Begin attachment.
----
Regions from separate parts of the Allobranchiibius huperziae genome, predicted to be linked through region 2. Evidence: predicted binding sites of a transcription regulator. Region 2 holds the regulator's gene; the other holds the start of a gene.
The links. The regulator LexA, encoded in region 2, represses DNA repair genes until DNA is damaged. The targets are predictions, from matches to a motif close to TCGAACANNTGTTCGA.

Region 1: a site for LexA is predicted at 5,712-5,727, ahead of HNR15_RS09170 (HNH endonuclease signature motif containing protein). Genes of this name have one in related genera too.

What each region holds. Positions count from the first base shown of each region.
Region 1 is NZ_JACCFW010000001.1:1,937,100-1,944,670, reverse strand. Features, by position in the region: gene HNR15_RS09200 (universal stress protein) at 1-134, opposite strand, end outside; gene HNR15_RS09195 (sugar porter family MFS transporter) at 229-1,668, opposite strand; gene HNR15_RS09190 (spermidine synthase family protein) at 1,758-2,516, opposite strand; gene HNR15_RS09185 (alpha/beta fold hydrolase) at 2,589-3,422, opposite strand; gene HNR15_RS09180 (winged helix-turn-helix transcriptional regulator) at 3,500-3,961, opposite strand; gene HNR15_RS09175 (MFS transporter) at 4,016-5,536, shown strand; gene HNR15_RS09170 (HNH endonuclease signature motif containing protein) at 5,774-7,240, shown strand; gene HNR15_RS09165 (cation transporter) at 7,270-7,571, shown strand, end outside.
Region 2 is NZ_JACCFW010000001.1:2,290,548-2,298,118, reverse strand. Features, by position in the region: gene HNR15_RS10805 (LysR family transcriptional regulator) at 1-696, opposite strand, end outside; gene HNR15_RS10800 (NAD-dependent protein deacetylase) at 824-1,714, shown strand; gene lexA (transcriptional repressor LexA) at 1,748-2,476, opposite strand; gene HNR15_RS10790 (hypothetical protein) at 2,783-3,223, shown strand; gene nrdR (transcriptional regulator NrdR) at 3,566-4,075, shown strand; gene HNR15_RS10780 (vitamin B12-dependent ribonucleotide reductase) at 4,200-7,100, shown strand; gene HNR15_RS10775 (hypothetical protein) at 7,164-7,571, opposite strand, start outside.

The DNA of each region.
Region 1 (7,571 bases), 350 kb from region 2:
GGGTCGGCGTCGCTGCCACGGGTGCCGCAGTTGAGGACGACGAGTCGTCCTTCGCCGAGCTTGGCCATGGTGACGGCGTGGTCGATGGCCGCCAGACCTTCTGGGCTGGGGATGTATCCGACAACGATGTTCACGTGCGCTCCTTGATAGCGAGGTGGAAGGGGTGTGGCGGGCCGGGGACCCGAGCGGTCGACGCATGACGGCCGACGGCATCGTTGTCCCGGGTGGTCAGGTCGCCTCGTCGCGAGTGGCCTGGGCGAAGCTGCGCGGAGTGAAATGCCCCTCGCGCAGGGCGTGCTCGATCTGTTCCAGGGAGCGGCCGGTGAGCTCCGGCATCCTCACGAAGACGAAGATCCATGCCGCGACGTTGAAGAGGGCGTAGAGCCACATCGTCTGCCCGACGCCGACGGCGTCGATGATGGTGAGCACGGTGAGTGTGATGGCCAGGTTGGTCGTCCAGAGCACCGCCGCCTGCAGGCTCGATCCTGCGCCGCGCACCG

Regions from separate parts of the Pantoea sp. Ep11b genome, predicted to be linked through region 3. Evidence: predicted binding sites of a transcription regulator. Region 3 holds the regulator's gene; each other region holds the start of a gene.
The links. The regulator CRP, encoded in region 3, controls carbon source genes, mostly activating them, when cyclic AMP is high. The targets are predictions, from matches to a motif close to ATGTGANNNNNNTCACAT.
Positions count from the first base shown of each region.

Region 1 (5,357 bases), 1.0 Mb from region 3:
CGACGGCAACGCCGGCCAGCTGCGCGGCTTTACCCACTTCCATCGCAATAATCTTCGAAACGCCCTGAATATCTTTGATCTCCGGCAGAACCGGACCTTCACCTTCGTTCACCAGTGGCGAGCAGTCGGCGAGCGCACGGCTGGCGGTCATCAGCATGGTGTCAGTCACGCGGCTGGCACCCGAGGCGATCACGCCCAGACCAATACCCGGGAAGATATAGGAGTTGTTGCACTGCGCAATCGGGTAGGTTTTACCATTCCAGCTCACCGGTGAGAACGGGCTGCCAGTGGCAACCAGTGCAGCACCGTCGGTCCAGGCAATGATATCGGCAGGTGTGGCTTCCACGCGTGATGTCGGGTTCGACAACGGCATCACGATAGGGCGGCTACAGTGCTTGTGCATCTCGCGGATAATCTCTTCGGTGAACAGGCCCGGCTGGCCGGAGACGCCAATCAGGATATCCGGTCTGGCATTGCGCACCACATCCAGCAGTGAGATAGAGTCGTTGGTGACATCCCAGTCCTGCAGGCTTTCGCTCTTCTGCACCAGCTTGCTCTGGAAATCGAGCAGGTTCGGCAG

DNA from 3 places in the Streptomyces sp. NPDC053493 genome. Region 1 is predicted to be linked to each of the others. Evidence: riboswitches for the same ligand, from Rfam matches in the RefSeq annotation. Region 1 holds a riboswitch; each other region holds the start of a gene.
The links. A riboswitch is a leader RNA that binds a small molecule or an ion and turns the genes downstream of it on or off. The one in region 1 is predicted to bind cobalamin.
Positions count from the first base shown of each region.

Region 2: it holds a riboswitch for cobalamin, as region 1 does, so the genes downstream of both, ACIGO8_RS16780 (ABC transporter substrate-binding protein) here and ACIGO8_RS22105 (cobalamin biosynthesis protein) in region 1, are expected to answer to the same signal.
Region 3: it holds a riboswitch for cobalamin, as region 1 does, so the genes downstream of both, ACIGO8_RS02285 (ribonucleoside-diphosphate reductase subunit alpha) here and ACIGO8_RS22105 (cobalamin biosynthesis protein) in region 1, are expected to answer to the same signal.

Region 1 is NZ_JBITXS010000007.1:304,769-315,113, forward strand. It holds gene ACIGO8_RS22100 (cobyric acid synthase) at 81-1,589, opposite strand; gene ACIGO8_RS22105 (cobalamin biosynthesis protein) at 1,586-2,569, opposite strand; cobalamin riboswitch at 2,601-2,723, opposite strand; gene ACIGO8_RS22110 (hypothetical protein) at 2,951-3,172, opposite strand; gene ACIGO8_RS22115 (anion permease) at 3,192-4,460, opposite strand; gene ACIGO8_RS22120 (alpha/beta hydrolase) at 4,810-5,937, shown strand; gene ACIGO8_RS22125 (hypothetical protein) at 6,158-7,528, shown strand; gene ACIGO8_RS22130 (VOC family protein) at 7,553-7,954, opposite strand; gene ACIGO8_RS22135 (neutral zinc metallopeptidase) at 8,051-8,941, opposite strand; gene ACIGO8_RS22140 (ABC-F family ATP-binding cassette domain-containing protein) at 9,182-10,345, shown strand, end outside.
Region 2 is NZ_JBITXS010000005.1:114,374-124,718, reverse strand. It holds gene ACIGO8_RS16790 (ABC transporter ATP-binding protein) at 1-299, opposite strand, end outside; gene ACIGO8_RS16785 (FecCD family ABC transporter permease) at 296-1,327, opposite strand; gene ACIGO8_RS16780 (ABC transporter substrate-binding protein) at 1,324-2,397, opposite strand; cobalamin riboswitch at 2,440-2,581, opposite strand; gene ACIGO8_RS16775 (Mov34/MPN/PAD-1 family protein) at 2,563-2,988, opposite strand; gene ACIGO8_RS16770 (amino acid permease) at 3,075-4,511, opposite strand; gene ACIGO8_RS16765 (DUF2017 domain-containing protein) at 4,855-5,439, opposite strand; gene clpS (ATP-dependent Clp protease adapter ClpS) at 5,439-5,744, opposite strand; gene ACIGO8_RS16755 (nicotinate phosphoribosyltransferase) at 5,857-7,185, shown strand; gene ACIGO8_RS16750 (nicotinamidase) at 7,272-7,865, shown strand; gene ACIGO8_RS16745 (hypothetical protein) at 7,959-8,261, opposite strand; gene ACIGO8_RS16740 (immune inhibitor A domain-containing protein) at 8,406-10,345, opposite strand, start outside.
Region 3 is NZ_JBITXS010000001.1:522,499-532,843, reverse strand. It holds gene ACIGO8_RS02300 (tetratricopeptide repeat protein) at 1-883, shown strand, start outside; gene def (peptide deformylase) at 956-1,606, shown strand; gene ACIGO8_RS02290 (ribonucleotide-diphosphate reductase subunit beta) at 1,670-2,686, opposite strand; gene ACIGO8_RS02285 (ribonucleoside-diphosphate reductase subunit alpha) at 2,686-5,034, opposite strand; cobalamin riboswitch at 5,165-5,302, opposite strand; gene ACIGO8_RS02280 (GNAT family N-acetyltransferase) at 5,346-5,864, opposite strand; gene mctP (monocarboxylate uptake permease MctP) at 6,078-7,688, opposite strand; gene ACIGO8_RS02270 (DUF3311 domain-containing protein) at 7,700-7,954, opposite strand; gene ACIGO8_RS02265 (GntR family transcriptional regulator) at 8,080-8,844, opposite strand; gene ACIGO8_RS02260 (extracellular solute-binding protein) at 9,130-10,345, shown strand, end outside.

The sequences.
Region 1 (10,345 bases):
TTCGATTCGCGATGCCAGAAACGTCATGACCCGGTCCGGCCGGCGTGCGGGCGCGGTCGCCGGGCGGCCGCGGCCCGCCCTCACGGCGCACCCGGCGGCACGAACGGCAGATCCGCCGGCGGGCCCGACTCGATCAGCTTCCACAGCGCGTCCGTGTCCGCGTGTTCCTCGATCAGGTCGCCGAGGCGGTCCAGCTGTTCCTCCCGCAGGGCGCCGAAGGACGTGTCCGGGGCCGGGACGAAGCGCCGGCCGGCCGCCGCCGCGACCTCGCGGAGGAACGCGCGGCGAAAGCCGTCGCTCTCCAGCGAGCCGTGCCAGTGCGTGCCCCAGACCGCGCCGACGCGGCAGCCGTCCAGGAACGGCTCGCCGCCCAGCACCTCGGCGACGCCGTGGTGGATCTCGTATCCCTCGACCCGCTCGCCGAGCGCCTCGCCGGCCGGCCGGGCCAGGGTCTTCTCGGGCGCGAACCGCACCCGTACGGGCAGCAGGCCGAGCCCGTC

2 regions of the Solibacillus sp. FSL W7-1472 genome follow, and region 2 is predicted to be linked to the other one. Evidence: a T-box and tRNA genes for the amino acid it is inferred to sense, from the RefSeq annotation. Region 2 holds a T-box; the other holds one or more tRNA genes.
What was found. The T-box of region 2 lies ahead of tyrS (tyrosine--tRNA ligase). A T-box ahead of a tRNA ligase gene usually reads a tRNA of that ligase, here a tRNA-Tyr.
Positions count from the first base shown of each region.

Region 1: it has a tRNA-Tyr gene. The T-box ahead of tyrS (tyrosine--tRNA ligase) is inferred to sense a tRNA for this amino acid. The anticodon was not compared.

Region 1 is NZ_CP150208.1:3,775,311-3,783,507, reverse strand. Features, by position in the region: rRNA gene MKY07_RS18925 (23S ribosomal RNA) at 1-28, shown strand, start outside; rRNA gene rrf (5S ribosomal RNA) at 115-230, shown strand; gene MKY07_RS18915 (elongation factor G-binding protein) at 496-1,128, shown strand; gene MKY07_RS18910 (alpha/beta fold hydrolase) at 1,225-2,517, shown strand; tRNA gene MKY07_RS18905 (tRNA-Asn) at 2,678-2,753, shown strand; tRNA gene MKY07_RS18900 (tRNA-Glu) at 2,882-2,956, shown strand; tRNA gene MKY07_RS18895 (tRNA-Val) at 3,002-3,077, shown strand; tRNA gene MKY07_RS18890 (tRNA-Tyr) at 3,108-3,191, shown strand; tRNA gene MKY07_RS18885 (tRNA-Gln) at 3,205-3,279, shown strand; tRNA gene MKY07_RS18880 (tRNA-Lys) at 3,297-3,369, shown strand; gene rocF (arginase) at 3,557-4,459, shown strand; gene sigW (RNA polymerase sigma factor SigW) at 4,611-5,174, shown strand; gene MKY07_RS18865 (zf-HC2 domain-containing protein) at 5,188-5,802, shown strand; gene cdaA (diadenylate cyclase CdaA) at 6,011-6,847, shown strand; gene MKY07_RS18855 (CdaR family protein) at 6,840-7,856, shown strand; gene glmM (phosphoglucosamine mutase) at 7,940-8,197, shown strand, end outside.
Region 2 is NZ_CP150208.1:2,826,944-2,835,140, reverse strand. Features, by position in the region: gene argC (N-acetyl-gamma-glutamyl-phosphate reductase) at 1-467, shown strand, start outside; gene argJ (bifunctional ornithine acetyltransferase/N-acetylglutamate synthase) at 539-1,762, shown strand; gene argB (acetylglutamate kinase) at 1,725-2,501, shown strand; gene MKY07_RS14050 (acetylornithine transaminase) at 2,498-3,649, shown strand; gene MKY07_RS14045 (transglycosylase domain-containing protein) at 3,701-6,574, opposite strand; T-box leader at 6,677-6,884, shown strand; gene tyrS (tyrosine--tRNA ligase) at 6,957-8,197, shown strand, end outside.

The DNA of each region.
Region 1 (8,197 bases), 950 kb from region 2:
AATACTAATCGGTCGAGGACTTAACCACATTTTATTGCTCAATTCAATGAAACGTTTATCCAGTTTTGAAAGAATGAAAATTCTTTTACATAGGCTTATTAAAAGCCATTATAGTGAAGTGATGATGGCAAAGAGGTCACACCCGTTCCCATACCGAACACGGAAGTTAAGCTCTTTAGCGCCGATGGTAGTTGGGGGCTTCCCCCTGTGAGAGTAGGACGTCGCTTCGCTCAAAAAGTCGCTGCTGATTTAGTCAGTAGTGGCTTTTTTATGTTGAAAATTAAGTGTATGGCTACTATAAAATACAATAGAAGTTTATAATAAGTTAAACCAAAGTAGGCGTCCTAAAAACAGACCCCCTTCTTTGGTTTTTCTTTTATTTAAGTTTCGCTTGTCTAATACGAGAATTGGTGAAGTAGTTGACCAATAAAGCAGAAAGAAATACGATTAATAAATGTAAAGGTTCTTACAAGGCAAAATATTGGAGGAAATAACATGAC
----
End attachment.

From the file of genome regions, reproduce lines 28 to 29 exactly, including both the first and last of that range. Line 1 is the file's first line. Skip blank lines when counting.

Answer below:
Positions count from the first base shown of each region.

Region 1: it has a tRNA-Tyr gene. The T-box ahead of tyrS (tyrosine--tRNA ligase) is inferred to sense a tRNA for this amino acid. The anticodon was not compared.